Thomas Cogswell Upham was born on 20 January1799in Rochester, New Hampshire, and died on 2 April1872in New York City. He was the oldest son of Nathaniel Upham, merchant and four-term Congressman (1816–24), and Judith Cogswell Upham. Educated in local schools, Upham attended Dartmouth College and graduated with his BA in 1818. During a religious revival at Dartmouth, he dedicated himself to God; upon graduation, he enrolled in the Andover Theological Seminary, a bastion of Congregational trinitarian orthodoxy. At Andover, he studied under Moses Stuart, a teacher of languages and biblical scholar who defended orthodox views against critical German scholarship. Upham served Stuart as an assistant in teaching Hebrew and Greek and taught classical languages himself at Philips Andover Academy. After graduation with his MA from Andover in 1821, he continued as Stuart’s assistant. At Stuart's suggestion, he translated and published an abridged Latin edition of Jahn's Biblical Archaeology (1823), with passages he translated and added from the original German edition.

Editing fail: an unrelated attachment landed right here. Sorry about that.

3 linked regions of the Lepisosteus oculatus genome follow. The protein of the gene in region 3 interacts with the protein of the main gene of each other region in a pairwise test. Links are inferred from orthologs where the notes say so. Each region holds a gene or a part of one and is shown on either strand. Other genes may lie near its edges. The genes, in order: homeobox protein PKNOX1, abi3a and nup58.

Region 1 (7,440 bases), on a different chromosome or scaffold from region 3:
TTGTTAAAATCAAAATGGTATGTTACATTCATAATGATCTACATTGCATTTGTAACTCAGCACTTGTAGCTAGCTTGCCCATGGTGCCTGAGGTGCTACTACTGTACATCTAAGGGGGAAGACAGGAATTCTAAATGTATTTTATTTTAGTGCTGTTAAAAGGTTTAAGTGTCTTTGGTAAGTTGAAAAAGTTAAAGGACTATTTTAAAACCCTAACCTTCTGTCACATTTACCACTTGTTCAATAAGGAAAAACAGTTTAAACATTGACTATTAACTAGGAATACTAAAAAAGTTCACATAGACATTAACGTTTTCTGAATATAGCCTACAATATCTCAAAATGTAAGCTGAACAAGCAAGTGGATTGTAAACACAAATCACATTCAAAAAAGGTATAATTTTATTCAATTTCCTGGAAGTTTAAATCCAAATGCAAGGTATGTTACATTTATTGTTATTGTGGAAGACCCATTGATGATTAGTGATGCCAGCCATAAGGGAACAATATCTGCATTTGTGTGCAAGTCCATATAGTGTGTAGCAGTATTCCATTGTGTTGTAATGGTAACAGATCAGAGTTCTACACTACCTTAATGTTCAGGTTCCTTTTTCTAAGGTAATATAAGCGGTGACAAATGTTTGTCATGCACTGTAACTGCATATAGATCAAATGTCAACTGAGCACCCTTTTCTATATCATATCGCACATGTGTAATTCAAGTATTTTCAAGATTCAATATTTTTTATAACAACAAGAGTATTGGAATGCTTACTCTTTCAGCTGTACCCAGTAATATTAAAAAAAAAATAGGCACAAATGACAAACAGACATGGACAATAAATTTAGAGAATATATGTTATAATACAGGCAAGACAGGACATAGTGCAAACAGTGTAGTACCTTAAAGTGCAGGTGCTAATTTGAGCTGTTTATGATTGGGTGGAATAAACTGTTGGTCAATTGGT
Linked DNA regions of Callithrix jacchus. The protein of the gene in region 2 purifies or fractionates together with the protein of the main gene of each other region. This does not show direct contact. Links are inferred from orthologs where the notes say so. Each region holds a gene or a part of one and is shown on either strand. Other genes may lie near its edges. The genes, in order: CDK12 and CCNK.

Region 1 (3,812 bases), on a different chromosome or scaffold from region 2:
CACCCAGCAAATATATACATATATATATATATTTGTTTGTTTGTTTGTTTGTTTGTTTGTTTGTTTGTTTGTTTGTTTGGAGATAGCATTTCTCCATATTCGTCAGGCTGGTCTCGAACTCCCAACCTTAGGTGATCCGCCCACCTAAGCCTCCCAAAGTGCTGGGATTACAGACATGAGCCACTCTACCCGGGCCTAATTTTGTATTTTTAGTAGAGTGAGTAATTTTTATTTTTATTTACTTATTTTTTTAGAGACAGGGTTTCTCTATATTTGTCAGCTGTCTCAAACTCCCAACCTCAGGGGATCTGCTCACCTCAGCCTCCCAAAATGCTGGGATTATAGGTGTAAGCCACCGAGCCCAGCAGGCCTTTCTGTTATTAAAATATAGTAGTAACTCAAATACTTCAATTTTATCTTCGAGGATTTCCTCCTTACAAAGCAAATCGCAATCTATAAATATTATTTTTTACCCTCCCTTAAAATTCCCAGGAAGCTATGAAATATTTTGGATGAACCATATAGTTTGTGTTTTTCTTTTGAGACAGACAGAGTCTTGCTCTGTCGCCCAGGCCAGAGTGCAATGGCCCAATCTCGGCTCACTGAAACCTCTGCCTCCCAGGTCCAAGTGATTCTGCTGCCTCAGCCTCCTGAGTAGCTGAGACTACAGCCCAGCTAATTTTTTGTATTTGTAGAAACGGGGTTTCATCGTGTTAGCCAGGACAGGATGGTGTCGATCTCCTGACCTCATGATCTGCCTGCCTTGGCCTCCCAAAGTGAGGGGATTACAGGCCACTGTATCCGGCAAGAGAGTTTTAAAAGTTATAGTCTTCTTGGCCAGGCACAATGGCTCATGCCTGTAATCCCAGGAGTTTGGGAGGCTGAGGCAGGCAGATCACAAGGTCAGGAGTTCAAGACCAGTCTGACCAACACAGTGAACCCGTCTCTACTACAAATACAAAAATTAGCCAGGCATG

From The Dictionary of Modern American Philosophers in Oxford Reference.